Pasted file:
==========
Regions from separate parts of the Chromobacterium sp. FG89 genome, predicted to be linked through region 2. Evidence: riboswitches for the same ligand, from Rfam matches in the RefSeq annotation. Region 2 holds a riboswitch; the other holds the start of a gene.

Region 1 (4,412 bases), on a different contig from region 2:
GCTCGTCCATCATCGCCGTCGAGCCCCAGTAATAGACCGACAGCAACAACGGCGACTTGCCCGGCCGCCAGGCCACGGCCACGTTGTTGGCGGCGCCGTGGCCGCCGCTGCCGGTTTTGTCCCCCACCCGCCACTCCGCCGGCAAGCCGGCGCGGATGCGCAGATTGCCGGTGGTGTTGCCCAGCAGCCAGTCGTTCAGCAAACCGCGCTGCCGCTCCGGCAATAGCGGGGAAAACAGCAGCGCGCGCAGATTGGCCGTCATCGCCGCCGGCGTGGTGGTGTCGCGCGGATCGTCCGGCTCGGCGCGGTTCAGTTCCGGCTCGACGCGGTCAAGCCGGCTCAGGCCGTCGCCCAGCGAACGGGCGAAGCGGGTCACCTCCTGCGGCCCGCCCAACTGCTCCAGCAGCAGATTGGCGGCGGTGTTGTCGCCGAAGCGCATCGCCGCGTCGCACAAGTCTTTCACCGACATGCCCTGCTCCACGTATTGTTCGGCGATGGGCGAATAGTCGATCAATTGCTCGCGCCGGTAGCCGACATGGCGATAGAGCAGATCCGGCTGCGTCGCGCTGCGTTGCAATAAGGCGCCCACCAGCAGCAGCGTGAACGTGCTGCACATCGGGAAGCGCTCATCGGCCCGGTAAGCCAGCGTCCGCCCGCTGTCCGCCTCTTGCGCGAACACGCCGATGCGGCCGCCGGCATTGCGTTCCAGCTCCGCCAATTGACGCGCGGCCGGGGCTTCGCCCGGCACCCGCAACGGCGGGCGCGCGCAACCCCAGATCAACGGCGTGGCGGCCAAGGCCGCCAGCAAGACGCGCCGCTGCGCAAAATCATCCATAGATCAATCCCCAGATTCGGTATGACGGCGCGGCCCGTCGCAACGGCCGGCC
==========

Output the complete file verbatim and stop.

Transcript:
Regions from separate parts of the Chromobacterium sp. FG89 genome, predicted to be linked through region 2. Evidence: riboswitches for the same ligand, from Rfam matches in the RefSeq annotation. Region 2 holds a riboswitch; the other holds the start of a gene.

Region 1 (4,412 bases), on a different contig from region 2:
GCTCGTCCATCATCGCCGTCGAGCCCCAGTAATAGACCGACAGCAACAACGGCGACTTGCCCGGCCGCCAGGCCACGGCCACGTTGTTGGCGGCGCCGTGGCCGCCGCTGCCGGTTTTGTCCCCCACCCGCCACTCCGCCGGCAAGCCGGCGCGGATGCGCAGATTGCCGGTGGTGTTGCCCAGCAGCCAGTCGTTCAGCAAACCGCGCTGCCGCTCCGGCAATAGCGGGGAAAACAGCAGCGCGCGCAGATTGGCCGTCATCGCCGCCGGCGTGGTGGTGTCGCGCGGATCGTCCGGCTCGGCGCGGTTCAGTTCCGGCTCGACGCGGTCAAGCCGGCTCAGGCCGTCGCCCAGCGAACGGGCGAAGCGGGTCACCTCCTGCGGCCCGCCCAACTGCTCCAGCAGCAGATTGGCGGCGGTGTTGTCGCCGAAGCGCATCGCCGCGTCGCACAAGTCTTTCACCGACATGCCCTGCTCCACGTATTGTTCGGCGATGGGCGAATAGTCGATCAATTGCTCGCGCCGGTAGCCGACATGGCGATAGAGCAGATCCGGCTGCGTCGCGCTGCGTTGCAATAAGGCGCCCACCAGCAGCAGCGTGAACGTGCTGCACATCGGGAAGCGCTCATCGGCCCGGTAAGCCAGCGTCCGCCCGCTGTCCGCCTCTTGCGCGAACACGCCGATGCGGCCGCCGGCATTGCGTTCCAGCTCCGCCAATTGACGCGCGGCCGGGGCTTCGCCCGGCACCCGCAACGGCGGGCGCGCGCAACCCCAGATCAACGGCGTGGCGGCCAAGGCCGCCAGCAAGACGCGCCGCTGCGCAAAATCATCCATAGATCAATCCCCAGATTCGGTATGACGGCGCGGCCCGTCGCAACGGCCGGCC